Friday, February 3, 2017

FLOWER BUCKETS ON FENCE, INSPIRATION FRIDAY

OOPS!  I SCHEDULED THIS FOR 9:00 YESTERDAY...
...PM INSTEAD OF AM !!!

So for this week, today will be Inspiration FRIDAY...


------------------------------

Every Thursday we like to post a picture of something we've found online that inspires us to do something similar at the farm.  
Sort of our own blog bulletin board so that we can eventually look back and, hopefully anyway, recreate it...enjoy!

Flower plantings on fence, image via Pinterest.com
Stumbled across this while wasting time , killing time, researching Pinterest.  When we saw it, we realized that while all of the fencing along the front yard and driveway is barbwire, even on those fences there are wooden posts every few feet along the way.  This would be a great way to add some seasonal color.

A few inexpensive galvanized buckets, a couple of holes drilled for hanging from a nail or hook, some soil, and boom...instant color and interest.  Maybe even add some sort of way to hold in moisture between waterings (though our wet Spring weather should take care of that).  Maybe they wouldn't be used in the heat of our Summer but either way, they are lovely.

Be inspired!

16 comments:

Gemmagirl said...

Our neighbour just put up a new fence. Great idea for our side. You always inspire.

donna baker said...

I once planted marigolds in an old pair of cowgirl boots and hung them on the gate. They held moisture well.

Colleen said...

beautiful way to decorate a fence line but not a good idea on a fence when there is livestock on the other side.
Don't throw away your old, worn out shoes as I have used old, worn out shoes ('lost soles' sign close by) and used as planters before.
https://www.google.com/search?q=old+shoes+used+as+planters&biw=1536&bih=802&tbm=isch&tbo=u&source=univ&sa=X&ved=0ahUKEwj0oN-j8fTRAhVWz2MKHZrrAgsQsAQIGQ
My thoughts; if it holds dirt and has good drainage; It's a planter. :}

Pammy Sue said...

That really IS inspiring! So pretty!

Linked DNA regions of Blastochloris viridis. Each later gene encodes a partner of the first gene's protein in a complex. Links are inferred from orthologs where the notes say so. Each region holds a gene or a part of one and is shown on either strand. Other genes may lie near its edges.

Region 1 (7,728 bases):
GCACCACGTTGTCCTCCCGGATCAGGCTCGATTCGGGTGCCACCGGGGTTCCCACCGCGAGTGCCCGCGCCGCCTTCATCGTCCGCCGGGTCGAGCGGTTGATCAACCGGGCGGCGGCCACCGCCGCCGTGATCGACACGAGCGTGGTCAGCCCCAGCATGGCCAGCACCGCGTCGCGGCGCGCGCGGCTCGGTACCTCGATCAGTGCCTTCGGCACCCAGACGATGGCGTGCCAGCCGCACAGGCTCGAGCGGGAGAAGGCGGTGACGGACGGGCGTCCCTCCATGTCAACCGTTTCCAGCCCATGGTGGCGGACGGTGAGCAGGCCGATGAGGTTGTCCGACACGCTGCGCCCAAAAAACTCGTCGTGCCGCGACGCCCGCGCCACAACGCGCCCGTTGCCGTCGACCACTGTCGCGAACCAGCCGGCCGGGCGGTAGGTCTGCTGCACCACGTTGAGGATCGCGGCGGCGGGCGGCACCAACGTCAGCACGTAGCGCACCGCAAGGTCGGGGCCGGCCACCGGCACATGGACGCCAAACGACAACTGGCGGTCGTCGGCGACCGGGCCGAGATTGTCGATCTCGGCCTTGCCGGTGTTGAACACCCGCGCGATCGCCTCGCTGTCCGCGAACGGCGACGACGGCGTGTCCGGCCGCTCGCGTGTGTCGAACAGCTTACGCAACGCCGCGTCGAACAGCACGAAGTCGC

creations.1 said...

They are lovely - would only be an autumn, winter, spring thing here - our 40+ temps would wreck them in no time. Succulents would probably survive tho! Enjoy them if you do make them!

Texas Rose said...

Really colorful idea!

Practical Parsimony said...

Lovely idea! Here is an idea. There was a guy living near me who suddenly had a yard full of flowers. It was beautiful. Another day, I thought how beautiful it still looked. Later, I realized none of the flowers faded. He had stuck silk flowers in the ground and had "roses" growing up his porch. Yes, tacky, but they won't die in the heat...okay, don't do this...lol.

1st Man said...

Aww, thanks for that. Yes, wouldn't that be great for your side? I'm already looking for some buckets for this idea. One of those we can implement quickly and easily, ha.

1st Man said...

I bet that was adorable. And you know, thanks for the reminder of marigolds, those things are practically indescribable and might be the perfect colorful flower for this.

1st Man said...

OOH. Good point. Thanks for that remind. And thanks for the link. Wise words about holding dirt and draining. ;-)

1st Man said...

Aw, thanks for that!!! Thanks for commenting!

1st Man said...

Thank you for taking the time to comment. And thanks for the words of encouragement, we'll see what happens!

1st Man said...

Isn't it? Thanks!!!

1st Man said...

Now THAT is too funny! You know, mixed in with real flowers, you could do some artificial flowers and I bet know one would know! ;-)

geoffrey said...

try portulaca or purslane in summer. both are outstandingly drought tolerant and will definitely make it all week with only weekend watering. flowering might not be so abundant as when kept slightly damp, but I think the results will be pleasing enough anyway.
you might also try adding 'water crystals' to your potting mix as they can really extend time between waterings. specialty soils are available that already include it. I saw one called 'soil moist' at an orange big box store out here in California which is probably on the shelf in your area.

on the other hand, a mix of variegated sedums and other succulents in a very well-drained mix (with drainage holes in the containers) would provide some color and a lot of interest throughout all the seasons and would likely only need replacement every few years when some got too straggly.

good luck and thanks for the sweet little site to visit.

same former TCN as in prior comment today.

1st Man said...

HELLO Geoffrey! Thank you SO much for this. We love when a professional comments and gives us great advice. I like the idea of drought tolerant and surviving during the week. I never thought about the portulaca. And succulents and sedums are a great suggestion. Thank you again and comment anytime. I'm always asking questions about something, we are just sort of trial and error as we get things developing out there.

I'd really like to work on the landscaping and do something natural/xeriscaping that works for our soil/weather conditions.